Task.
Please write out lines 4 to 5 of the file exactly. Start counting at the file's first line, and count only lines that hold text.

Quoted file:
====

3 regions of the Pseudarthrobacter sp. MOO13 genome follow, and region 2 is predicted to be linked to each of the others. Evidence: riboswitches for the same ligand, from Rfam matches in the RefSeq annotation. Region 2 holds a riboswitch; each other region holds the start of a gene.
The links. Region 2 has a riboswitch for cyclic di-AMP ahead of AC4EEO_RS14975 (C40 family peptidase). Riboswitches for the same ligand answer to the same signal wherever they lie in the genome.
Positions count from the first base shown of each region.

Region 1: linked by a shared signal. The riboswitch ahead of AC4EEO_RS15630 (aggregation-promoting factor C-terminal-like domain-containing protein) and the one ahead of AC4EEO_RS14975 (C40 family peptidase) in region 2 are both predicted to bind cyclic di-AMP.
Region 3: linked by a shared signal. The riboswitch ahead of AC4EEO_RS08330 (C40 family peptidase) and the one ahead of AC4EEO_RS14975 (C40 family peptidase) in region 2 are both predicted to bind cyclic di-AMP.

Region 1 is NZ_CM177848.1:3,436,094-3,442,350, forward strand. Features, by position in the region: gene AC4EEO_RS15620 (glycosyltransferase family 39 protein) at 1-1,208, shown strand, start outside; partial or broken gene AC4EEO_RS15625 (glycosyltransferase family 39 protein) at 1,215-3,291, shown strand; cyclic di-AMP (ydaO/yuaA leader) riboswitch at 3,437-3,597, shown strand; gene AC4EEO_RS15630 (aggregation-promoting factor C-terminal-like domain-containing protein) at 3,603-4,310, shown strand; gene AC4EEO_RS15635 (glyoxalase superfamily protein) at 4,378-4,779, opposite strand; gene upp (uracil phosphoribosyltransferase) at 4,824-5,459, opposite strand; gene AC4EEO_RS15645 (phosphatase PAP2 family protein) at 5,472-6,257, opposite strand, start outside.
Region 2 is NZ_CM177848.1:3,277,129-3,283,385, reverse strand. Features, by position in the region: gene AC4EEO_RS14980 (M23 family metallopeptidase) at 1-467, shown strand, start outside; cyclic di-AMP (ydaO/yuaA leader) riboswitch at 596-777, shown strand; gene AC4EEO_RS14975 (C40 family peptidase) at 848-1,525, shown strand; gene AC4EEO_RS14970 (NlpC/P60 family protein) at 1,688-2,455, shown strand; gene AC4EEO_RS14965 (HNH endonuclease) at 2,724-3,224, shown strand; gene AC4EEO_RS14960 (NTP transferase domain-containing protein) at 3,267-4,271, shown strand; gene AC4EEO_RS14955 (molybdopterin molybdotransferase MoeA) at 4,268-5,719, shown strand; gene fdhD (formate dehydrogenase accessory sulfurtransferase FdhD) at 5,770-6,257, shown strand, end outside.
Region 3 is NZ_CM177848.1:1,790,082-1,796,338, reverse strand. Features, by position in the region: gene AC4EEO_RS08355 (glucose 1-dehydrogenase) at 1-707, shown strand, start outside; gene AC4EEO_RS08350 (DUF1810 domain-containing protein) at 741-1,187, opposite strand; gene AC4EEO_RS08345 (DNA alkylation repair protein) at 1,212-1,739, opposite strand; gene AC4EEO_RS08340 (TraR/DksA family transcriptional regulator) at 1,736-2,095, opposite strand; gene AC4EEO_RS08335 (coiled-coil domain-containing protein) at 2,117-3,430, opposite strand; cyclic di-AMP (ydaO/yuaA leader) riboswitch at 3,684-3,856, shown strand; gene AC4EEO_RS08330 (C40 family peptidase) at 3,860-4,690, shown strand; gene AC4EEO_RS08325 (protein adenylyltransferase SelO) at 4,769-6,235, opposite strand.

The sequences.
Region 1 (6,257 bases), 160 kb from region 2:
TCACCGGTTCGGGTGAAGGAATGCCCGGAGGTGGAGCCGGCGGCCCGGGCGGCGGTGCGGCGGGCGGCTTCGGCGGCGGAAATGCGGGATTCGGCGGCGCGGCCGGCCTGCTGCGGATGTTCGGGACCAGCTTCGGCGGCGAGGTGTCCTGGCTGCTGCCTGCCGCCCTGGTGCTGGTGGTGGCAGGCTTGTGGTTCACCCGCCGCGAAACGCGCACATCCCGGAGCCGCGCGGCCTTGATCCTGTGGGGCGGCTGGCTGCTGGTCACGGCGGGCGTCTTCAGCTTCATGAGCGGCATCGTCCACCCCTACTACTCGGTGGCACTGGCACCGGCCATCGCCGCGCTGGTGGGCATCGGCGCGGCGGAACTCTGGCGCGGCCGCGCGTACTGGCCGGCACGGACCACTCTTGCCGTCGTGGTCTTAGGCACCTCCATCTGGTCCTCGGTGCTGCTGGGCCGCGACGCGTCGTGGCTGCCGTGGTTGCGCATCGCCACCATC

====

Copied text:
Region 1: linked by a shared signal. The riboswitch ahead of AC4EEO_RS15630 (aggregation-promoting factor C-terminal-like domain-containing protein) and the one ahead of AC4EEO_RS14975 (C40 family peptidase) in region 2 are both predicted to bind cyclic di-AMP.
Region 3: linked by a shared signal. The riboswitch ahead of AC4EEO_RS08330 (C40 family peptidase) and the one ahead of AC4EEO_RS14975 (C40 family peptidase) in region 2 are both predicted to bind cyclic di-AMP.